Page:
When it comes to Japanese cooking, there are a few tools that I consider “must-haves” for beginners and experts alike. Whether you’re looking to set up your Japanese kitchen or just streamlining your cooking processes, these kitchen tools will help you get started with easier (and more fun!) Japanese cooking.
My Favorite Tools for Japanese Cooking
These are truly my favorite things. However, they may include affiliate links, so without costing you anything extra, I’ll earn a small percentage of the sales if you purchase these items through these links. Thank you for your support!
Japanese Cooking Utensils
Pictured above are Kotobuki Japanese Fish Bone Tweezers (Honenuki). These are perfect to remove pesky little fish bones for our weekly sashimi dinner, or on any fish, especially fillets before cooking, etc.
Extra long Natural Bamboo Cooking Chopsticks (Saibashi)
These are great for all your cooking needs, especially when stirring noodles. I also use for any type of stirring, frying and I always use when mixing raw eggs prior to cooking.
Miso Strainer (Miso-koshi)
Mortar and Pestle
Crush and grind seeds and nuts used for all sorts of recipes like gomae (Japanese Spinach Salad) or even use it to make pesto.
Portable Butane Stove Burner
I love cooking at the dining table with our portable stove burner in front of family and guests. It is festive, and your guests do a lot of the work helping to cook! I use for any type of nabemono, for making sukiyaki, for fondue, etc. The list is endless!
This is basically a personal-sized whisk that you can use to make your miso smooth and break up the lumps. I use when I am making a small amount of miso soup, or for other small whisk needs.
Japanese Grater (Oroshigane)
I use this to grate ginger, daikon radish if only needing a little, garlic, wasabi, and so on.
Tip: Wash as soon as you are done, otherwise the condiment sticks to the grater, and it is hard to clean!
We love this with all the noodles we cook! Great for making individual portions too.
Rice Spatula/Paddle (Shamoji)
A shamoji is used to mix and serve rice. While traditionally they were made from bamboo, plastic is more commonly used today.
Japanese Wooden Drop Lid (Otoshibuta)
Drop lids keep your ingredients submerged to allow heat to distribute evenly and avoiding breakage from prodding the ingredients. I use all the time when cooking.
Making dipping sauces? Not only is a grater that works great for daikon (or anything that needs grated) but it’s special because of the draining net to remove excess moisture!
Kamenoko Tawashi Scrub Brushes
These handmade natural brushes have been cleaning my dishes, utensils, and pots and pans for years along with my fruits and vegetables too.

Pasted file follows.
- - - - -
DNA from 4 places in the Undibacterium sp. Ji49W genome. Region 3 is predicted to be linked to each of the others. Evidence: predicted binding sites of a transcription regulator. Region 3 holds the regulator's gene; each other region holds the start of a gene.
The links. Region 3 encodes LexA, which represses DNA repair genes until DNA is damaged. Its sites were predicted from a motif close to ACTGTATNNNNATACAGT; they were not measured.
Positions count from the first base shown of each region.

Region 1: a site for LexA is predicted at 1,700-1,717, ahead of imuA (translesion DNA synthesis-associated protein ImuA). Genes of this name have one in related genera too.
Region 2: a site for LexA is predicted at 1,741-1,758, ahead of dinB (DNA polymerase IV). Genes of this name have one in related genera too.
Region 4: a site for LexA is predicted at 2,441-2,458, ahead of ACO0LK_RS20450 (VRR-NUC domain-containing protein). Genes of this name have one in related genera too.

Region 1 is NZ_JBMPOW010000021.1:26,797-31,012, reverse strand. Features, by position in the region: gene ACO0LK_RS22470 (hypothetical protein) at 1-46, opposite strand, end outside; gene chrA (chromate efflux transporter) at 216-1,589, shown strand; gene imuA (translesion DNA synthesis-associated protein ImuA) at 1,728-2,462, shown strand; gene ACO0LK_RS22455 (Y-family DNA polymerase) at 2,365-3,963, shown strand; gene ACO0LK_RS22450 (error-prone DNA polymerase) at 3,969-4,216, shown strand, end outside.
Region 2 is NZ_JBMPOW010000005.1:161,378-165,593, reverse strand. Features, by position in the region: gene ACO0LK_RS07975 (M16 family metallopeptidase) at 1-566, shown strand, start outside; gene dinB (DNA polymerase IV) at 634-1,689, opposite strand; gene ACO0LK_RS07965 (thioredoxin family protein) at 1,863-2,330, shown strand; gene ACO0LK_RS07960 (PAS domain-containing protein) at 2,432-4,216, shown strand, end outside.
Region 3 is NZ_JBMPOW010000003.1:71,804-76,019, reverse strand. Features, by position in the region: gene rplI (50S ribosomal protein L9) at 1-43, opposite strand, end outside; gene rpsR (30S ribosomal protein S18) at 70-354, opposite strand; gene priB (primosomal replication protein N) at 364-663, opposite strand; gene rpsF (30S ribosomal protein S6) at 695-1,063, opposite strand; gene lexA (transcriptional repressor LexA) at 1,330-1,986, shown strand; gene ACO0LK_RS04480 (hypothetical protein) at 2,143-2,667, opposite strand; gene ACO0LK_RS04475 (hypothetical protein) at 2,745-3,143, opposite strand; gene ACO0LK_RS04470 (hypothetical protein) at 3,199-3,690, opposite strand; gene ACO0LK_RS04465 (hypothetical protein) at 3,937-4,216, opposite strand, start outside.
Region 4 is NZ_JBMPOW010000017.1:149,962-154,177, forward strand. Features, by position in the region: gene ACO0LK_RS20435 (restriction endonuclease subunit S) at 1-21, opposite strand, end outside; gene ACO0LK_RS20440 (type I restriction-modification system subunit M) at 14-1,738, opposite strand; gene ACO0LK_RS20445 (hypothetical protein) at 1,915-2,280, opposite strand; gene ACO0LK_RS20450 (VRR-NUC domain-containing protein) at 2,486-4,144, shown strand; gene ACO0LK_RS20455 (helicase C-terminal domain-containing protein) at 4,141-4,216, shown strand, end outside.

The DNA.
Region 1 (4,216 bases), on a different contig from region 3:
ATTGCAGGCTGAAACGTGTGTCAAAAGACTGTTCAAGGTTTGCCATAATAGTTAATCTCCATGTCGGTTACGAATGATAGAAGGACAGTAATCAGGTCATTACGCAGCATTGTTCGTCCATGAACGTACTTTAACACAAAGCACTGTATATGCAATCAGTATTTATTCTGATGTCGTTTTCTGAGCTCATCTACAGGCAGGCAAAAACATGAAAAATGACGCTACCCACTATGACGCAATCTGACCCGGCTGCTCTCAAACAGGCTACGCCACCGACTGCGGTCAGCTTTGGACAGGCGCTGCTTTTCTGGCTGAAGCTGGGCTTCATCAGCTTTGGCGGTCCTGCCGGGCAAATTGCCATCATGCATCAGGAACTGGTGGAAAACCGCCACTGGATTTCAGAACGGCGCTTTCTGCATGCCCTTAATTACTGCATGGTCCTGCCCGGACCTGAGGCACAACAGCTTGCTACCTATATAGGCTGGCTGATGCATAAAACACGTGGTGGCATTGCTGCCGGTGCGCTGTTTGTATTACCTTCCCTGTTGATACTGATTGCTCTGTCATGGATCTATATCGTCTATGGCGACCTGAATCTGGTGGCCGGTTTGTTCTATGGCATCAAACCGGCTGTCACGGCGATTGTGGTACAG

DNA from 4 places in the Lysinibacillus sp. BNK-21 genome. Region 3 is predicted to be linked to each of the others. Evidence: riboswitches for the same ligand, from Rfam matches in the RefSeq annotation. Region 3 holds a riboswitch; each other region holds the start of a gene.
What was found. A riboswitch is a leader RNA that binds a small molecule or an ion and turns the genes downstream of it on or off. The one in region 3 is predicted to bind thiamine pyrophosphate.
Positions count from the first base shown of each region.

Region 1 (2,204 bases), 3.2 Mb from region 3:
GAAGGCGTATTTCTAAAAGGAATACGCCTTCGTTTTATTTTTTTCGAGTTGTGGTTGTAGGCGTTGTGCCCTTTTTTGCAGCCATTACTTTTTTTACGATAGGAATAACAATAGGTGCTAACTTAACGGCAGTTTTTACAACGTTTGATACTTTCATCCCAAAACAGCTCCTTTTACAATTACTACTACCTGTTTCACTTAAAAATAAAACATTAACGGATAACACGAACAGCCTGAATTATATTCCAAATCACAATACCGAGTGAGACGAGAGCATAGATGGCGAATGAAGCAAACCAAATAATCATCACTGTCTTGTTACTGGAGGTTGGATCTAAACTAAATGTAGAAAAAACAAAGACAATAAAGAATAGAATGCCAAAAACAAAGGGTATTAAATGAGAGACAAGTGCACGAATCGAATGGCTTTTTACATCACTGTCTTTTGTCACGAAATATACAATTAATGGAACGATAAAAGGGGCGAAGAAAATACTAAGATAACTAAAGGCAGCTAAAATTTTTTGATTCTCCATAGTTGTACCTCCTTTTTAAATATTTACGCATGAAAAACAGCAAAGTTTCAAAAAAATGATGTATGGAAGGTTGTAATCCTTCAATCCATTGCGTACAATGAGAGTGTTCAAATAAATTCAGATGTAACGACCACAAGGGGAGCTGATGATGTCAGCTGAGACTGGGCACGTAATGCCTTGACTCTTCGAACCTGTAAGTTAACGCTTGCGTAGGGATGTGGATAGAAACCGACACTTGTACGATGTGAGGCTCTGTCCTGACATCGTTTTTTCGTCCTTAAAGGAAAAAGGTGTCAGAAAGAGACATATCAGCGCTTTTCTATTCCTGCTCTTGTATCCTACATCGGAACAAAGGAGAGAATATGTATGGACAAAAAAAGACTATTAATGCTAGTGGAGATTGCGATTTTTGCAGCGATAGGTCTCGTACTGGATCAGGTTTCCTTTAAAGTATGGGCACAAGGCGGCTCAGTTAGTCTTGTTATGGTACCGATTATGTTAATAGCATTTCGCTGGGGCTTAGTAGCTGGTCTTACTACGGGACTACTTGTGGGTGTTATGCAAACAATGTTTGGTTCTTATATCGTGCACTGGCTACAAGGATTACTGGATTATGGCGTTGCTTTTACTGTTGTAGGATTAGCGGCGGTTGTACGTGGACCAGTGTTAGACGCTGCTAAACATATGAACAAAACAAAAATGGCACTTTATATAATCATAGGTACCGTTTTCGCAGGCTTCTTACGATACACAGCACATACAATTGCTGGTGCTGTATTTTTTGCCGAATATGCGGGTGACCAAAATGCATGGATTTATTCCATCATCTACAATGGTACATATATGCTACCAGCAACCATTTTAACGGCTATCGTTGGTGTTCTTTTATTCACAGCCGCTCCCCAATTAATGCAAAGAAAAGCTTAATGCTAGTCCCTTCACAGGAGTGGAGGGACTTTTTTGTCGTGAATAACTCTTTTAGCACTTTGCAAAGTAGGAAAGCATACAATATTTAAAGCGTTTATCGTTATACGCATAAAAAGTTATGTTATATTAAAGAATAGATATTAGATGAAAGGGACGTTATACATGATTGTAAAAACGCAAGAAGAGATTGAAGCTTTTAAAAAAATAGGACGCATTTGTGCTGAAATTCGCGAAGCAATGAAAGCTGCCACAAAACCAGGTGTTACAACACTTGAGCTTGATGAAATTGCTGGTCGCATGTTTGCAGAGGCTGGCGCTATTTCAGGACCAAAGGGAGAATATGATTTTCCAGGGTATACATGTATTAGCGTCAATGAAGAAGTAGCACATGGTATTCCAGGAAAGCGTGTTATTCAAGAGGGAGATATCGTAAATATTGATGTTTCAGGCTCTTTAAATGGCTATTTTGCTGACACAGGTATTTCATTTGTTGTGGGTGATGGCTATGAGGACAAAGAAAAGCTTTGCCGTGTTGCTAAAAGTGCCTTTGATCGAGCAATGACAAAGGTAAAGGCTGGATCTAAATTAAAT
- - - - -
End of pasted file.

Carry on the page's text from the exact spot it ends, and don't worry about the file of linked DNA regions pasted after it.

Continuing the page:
Japanese Rice Cooker (Suihanki)
The key to perfect rice every time is an electric rice cooker, especially if you need to make a lot!
Japanese Utensils for Eating and Serving
Hot Pots (Donabe)
Earthernware pots are used for all Japanese nabemono (one pot/hot pot) dishes. You can even use it to cook lots of other dishes at the dining table. It’s great for both cooking in and serving from it.
Chushin Kobo Cast Iron Chopstick Rest “Sleeping Dog”
Okay so maybe these aren’t exactly essential, but they’re so adorable, I had to include them. I’m a firm believer that you can’t have enough chopsticks or chopstick holders! They are too much fun especially when guests come over. They love to pick out their own to use for dining. They also make cat versions, too!
Portable Bento Chopsticks (Uki Hashi)
Reduce waste and ditch the disposables, plus it feels more special to have your own special pair. These Uki Hashi chopsticks are especially nice as their design allows for them to support themselves, eliminating the need for a Chopstick rest (though I still say those dog rest ones are a must buy!)
Kurikyu Odate Bentwood Rice Container
This wooden container is fantastic for storing leftover rice! It keeps the rice humid and the antiseptic effoct of the Japanese cedar protects the rice. It also keeps the rice from becoming yellow or hard. Perfect for serving and storing!
If you’re brand new to Japanese cooking, I also very much recommend this starter kit from The Japanese Pantry!
And if you’re not new to Japanese cooking, I’d love to know in the comments below – what do you find to be the most essential tool in Japanese cooking?
I too once lived in Japan, though only for 3 years (Azabu-Juban, Minato-ku, Tokyo). I could not cook (either Japanese food or Western food) without a Nakiri (vegetable knife) and a Yanagi (sushi and sashimi slicer). I also prefer the Japanese fish scaler to a Western one. Also, I think the Hangiri (open cypress flat bottom bowl) is the best for cooling sushi rice.